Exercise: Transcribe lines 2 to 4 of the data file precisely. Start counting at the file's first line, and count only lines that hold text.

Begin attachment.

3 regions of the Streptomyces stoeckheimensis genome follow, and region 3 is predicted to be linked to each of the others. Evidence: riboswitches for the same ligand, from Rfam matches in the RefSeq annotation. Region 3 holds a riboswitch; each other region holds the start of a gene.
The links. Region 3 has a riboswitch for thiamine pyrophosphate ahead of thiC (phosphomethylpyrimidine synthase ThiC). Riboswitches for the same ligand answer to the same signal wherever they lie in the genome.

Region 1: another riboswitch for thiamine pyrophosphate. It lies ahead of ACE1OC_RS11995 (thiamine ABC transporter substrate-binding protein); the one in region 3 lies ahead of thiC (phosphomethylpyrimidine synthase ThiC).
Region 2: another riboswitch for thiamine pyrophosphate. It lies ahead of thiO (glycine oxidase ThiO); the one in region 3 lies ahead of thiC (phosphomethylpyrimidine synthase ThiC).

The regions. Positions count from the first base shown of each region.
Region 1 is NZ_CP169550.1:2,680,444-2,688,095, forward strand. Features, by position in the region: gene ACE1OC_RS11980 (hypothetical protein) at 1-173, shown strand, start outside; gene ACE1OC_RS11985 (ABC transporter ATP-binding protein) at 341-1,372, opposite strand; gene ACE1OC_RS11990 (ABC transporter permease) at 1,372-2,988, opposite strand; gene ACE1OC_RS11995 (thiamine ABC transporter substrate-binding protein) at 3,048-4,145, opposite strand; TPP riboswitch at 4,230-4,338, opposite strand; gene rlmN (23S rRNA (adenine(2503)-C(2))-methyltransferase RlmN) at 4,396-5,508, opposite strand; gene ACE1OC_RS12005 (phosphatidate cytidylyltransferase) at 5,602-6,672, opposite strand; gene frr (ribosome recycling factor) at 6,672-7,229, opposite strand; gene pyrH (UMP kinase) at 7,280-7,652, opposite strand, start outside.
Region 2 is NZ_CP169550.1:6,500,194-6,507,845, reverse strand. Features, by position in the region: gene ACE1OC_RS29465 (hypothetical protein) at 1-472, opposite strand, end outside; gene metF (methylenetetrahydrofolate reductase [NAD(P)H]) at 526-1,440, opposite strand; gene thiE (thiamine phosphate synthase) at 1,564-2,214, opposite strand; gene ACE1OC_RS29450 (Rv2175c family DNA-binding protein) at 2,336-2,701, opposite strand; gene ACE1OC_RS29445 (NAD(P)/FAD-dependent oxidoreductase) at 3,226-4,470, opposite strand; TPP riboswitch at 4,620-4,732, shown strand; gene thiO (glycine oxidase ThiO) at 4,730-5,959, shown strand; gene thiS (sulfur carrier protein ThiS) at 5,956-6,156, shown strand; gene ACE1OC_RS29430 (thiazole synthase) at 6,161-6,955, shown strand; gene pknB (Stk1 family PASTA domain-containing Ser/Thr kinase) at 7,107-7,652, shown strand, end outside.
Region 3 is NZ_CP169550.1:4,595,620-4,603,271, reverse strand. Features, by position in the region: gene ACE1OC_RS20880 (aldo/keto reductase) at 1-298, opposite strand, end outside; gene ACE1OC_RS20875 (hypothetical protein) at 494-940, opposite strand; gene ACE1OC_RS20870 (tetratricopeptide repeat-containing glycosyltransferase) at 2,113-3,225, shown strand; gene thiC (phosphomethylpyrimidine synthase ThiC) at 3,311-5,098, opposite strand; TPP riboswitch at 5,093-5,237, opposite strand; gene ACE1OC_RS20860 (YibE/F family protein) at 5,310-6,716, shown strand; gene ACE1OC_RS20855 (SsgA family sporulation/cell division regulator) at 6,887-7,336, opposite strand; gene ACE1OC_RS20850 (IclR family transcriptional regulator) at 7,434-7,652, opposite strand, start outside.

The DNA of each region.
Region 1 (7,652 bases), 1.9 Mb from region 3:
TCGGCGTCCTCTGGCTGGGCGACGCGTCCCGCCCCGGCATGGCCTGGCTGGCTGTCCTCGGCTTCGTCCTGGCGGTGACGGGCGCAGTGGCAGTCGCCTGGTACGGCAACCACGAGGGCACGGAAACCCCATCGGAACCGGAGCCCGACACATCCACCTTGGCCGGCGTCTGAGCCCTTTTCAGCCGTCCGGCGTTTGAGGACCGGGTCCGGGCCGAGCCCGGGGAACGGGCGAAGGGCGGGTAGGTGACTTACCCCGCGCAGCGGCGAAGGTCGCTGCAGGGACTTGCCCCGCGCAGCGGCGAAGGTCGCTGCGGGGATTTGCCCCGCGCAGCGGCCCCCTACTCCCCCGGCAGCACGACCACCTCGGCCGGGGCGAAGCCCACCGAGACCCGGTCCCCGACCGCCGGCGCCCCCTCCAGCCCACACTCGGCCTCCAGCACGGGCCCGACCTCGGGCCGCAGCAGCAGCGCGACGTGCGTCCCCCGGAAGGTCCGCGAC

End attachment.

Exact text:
The links. Region 3 has a riboswitch for thiamine pyrophosphate ahead of thiC (phosphomethylpyrimidine synthase ThiC). Riboswitches for the same ligand answer to the same signal wherever they lie in the genome.

Region 1: another riboswitch for thiamine pyrophosphate. It lies ahead of ACE1OC_RS11995 (thiamine ABC transporter substrate-binding protein); the one in region 3 lies ahead of thiC (phosphomethylpyrimidine synthase ThiC).
Region 2: another riboswitch for thiamine pyrophosphate. It lies ahead of thiO (glycine oxidase ThiO); the one in region 3 lies ahead of thiC (phosphomethylpyrimidine synthase ThiC).